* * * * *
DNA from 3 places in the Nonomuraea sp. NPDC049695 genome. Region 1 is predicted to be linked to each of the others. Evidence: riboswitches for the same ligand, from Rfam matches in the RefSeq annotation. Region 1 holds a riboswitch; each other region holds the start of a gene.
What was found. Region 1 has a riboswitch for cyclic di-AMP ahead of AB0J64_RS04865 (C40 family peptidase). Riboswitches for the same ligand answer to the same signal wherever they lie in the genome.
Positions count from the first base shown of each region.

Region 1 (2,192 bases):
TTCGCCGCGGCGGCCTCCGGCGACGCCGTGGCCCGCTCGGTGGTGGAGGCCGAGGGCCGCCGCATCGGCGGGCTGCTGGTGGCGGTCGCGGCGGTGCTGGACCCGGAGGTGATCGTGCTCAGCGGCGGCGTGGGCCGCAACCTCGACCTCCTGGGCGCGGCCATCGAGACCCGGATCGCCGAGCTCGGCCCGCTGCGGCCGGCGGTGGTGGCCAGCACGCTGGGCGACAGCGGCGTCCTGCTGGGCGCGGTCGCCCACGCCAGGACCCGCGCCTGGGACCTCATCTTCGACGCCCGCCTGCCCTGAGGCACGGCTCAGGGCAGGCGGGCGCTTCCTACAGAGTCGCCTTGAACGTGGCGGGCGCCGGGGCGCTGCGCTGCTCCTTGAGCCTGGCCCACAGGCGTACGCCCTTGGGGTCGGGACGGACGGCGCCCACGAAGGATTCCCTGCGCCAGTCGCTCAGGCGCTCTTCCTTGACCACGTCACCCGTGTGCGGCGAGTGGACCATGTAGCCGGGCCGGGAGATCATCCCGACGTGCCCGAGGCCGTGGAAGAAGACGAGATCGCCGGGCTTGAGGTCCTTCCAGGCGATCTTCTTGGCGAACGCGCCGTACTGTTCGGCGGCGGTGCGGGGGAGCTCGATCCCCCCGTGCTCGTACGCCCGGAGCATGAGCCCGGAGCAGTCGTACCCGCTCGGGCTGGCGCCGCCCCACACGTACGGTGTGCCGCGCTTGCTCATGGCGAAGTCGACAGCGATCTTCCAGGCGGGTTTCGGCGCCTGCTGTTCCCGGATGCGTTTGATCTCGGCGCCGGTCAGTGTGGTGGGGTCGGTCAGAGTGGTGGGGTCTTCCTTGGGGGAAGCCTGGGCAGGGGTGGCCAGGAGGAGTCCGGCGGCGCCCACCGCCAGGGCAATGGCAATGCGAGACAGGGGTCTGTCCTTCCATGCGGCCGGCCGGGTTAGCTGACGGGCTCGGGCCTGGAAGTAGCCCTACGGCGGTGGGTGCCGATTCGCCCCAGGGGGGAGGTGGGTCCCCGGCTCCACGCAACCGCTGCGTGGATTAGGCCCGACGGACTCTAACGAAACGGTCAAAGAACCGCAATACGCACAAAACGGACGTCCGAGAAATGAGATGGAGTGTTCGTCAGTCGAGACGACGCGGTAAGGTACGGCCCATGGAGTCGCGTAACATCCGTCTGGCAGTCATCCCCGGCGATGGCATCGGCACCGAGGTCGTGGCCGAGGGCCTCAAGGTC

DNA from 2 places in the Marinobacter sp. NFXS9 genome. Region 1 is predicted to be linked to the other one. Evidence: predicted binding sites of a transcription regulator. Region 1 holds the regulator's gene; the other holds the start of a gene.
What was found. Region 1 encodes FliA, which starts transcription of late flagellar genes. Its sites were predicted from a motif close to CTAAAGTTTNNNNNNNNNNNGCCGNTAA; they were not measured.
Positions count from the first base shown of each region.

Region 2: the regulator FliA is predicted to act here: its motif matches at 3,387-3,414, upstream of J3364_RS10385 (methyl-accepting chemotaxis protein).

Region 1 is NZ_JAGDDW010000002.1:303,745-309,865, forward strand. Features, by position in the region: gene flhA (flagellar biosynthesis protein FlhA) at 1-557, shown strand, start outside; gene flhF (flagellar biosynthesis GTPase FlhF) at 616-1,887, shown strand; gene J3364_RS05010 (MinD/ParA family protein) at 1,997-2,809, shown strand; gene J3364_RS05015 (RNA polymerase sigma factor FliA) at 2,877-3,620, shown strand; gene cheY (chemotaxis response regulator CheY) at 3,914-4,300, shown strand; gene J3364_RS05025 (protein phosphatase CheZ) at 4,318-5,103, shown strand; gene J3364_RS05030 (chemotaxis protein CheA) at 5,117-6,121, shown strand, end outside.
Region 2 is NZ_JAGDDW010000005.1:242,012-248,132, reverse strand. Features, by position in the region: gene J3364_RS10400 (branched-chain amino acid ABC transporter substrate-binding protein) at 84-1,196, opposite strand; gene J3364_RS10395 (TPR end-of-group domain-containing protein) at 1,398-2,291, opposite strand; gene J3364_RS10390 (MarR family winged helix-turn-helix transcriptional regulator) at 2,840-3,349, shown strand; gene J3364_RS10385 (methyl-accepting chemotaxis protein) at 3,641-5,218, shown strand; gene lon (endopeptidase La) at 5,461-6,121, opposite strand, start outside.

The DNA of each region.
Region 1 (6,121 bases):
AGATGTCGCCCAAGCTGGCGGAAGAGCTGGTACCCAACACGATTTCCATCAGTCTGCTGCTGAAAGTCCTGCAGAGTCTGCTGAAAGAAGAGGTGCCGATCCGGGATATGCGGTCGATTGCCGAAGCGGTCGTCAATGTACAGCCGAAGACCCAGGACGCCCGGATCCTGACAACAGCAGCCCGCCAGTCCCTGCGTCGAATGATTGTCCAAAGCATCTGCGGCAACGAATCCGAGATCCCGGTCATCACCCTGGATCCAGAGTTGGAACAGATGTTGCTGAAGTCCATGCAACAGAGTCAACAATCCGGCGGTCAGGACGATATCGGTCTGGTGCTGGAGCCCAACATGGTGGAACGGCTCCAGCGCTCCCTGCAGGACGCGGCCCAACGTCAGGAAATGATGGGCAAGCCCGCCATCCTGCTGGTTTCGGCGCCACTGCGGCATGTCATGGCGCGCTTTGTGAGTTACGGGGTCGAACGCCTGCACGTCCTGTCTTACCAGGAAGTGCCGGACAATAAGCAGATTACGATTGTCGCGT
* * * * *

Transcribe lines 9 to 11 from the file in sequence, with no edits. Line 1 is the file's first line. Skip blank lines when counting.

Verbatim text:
Region 2: the regulator FliA is predicted to act here: its motif matches at 3,387-3,414, upstream of J3364_RS10385 (methyl-accepting chemotaxis protein).

Region 1 is NZ_JAGDDW010000002.1:303,745-309,865, forward strand. Features, by position in the region: gene flhA (flagellar biosynthesis protein FlhA) at 1-557, shown strand, start outside; gene flhF (flagellar biosynthesis GTPase FlhF) at 616-1,887, shown strand; gene J3364_RS05010 (MinD/ParA family protein) at 1,997-2,809, shown strand; gene J3364_RS05015 (RNA polymerase sigma factor FliA) at 2,877-3,620, shown strand; gene cheY (chemotaxis response regulator CheY) at 3,914-4,300, shown strand; gene J3364_RS05025 (protein phosphatase CheZ) at 4,318-5,103, shown strand; gene J3364_RS05030 (chemotaxis protein CheA) at 5,117-6,121, shown strand, end outside.
Region 2 is NZ_JAGDDW010000005.1:242,012-248,132, reverse strand. Features, by position in the region: gene J3364_RS10400 (branched-chain amino acid ABC transporter substrate-binding protein) at 84-1,196, opposite strand; gene J3364_RS10395 (TPR end-of-group domain-containing protein) at 1,398-2,291, opposite strand; gene J3364_RS10390 (MarR family winged helix-turn-helix transcriptional regulator) at 2,840-3,349, shown strand; gene J3364_RS10385 (methyl-accepting chemotaxis protein) at 3,641-5,218, shown strand; gene lon (endopeptidase La) at 5,461-6,121, opposite strand, start outside.